Aguja Guillaumet: Patagonia Climbing

By Blake Herrington, 19 November 2012

  • DATE

    19 November 2012


    Blake Herrington


    Rock Climbing

It was my second time in Patagonia. It was my friend Scott's first. Based on my first trip, I thought I knew what to expect: Rain every day, ceaseless wind, driving snow, occasional 16-hour sun breaks... 

But not for us, not this year, not in February. Despite my constant and dour prognostications, we were fortunate to have a whole month in Patagonia, during which good weather that was found in relative abundance. (Or about half of the days.)

With a two or three day period of calm weather arriving above the Fitz Roy range immediately after Scott and I arrived below it, we set our sights on a new route that we hoped would dry off quickly and be manageable in a day. 

The west face of Aguja (needle/spire) Guillaumet is between 1,400' and 1,700' tall, a small, accessible--and by all accounts splitter--chunk of granite on the range's northernmost mountain. And after a day to approach the peak, navigate the rock and glacier to its base, and kick steps across the steep snowfield beneath the peak, Scott and I were psyched.

We awoke in the dark, equally motivated by the instant coffee, rock'n'roll from our iPod, and visions of stellar granite we'd glimpsed the day before. I took the first lead block, tackling a steepening corner and crack system in gloves and approach shoes. But as the climbing got harder and the morning air warmed (or was it just adrenaline?) I stuffed the gloves inside my jacket and switched to rock shoes to deal with an "oomphy" chimney slot.

Scott took over for the route's signature feature, a roof and hanging chimney that allowed us to climb up through the mountain's band of overhanging orange granite. With no rock gear to fit the frozen maw, and no 20-foot arm-span to reach the ice in the back for a screw placement, he ran out the chimney and got us through the day's mental crux.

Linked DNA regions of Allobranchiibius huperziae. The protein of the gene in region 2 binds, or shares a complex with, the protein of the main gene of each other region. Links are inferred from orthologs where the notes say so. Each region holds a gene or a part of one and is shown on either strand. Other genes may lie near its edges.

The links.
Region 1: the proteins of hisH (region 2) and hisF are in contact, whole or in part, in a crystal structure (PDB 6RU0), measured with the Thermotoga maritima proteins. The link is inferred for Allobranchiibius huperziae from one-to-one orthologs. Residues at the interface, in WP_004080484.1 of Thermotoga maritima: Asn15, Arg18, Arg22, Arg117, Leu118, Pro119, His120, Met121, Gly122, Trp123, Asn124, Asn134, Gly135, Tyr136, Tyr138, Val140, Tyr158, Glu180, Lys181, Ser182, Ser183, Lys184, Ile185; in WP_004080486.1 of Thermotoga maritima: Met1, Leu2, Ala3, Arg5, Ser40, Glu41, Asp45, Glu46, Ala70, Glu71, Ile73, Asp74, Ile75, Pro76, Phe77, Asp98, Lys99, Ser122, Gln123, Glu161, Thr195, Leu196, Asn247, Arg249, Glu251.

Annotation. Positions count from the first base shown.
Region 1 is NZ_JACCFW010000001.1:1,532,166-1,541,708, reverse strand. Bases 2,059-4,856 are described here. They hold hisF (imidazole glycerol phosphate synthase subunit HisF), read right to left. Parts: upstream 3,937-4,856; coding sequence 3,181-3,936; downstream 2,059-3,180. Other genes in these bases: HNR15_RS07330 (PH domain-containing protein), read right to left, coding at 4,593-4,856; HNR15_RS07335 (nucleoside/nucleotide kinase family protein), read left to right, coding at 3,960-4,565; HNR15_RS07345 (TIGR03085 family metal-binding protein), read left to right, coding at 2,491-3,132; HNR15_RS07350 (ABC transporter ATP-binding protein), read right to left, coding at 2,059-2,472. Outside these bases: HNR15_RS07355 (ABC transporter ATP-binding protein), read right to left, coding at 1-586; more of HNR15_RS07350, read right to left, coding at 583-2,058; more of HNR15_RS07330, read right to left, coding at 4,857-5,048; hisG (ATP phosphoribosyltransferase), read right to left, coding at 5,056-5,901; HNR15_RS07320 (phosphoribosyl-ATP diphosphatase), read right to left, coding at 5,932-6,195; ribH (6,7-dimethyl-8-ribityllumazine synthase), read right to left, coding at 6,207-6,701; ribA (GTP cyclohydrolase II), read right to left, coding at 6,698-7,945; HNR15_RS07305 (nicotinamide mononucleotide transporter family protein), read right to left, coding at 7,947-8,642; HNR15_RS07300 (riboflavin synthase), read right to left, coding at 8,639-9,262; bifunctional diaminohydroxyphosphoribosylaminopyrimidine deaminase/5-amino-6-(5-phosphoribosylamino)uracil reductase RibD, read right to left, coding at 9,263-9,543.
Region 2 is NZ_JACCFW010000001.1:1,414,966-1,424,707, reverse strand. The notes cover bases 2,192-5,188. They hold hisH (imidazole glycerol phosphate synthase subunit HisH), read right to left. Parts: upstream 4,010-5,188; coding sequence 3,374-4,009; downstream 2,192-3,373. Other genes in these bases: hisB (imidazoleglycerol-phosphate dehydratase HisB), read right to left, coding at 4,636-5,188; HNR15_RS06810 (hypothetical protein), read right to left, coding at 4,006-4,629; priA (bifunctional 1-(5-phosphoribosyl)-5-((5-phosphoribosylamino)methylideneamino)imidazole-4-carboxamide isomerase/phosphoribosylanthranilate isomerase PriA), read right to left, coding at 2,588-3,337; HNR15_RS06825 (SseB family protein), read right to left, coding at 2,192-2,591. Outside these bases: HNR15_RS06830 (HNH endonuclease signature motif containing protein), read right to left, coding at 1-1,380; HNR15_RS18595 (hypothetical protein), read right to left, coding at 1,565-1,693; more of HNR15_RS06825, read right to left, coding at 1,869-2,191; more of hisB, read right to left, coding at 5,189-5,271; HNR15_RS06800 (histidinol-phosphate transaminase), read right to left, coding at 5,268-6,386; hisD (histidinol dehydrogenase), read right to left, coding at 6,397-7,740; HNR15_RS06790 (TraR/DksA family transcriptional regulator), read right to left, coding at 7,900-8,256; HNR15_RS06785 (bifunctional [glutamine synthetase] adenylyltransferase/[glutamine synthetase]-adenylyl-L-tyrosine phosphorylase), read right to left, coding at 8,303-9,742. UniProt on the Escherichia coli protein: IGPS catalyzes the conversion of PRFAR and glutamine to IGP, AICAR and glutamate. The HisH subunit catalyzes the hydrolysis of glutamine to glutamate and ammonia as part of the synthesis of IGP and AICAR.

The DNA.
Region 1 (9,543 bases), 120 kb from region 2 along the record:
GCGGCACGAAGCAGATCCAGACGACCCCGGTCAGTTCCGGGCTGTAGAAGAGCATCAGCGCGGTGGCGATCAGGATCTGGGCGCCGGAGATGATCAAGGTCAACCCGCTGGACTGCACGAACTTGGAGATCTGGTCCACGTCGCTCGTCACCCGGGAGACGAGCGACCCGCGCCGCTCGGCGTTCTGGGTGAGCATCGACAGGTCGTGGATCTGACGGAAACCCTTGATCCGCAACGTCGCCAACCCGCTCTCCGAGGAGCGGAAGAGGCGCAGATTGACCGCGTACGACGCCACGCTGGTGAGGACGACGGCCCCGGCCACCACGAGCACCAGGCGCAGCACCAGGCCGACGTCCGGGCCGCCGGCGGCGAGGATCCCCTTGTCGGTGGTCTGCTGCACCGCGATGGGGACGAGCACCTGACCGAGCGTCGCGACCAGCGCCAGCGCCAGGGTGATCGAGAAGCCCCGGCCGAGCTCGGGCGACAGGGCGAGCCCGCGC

Cold, windy, and paradoxically incredible free climbing led to a small stance within a rope-length of the summit ridge and topout. It was here that our four frozen hands, followed by an encounter with four frozen meters of ice-choked cracks, compelled us to "take" or hang on a pitch, and engineer a pendulum-ing rappel to avoid the icy-filled fissures. But topping out amid the twilight, with the sun setting over the continental icecap, and headlights showing down in camp, we couldn't get too upset over barely-missing the free ascent. We had summited the peak, sent a new route, and the west face still awaited a free ascent. Maybe it would be all the motivation we'd need to forget the wind, ignore the cold, and return another time. 

Read about more of Blake's adventures on his blog, The Travels and Tribulations of Blake

Blake Herrington

Leavenworth, WA

Blake Herrington learned to climb as a teenager while working for a small bakery in North Cascades National Park. His first trips into the mountains instilled in him a familiarity with untraveled alpine choss and a love for remote peaks. Now in his mid-20s, Blake has lived in Denver and Bellingham, before recently settling into the mountain town of Leavenworth, Wash. He has established over two-dozen new alpine routes or first free ascents from Alaska, to Colorado to Argentina.

Blake is also a widely-published author, having contributed articles to Alpinist, Climbing and Rock & Ice. He has climbed sport and traditional pitches up to 5.13a, but considers diverse alpine routes the most engaging and inspiring sub-set of climbing. Despite savoring the alpine cooking of many climbing partners, he counts himself among the best camp chefs he’s had the opportunity to climb with.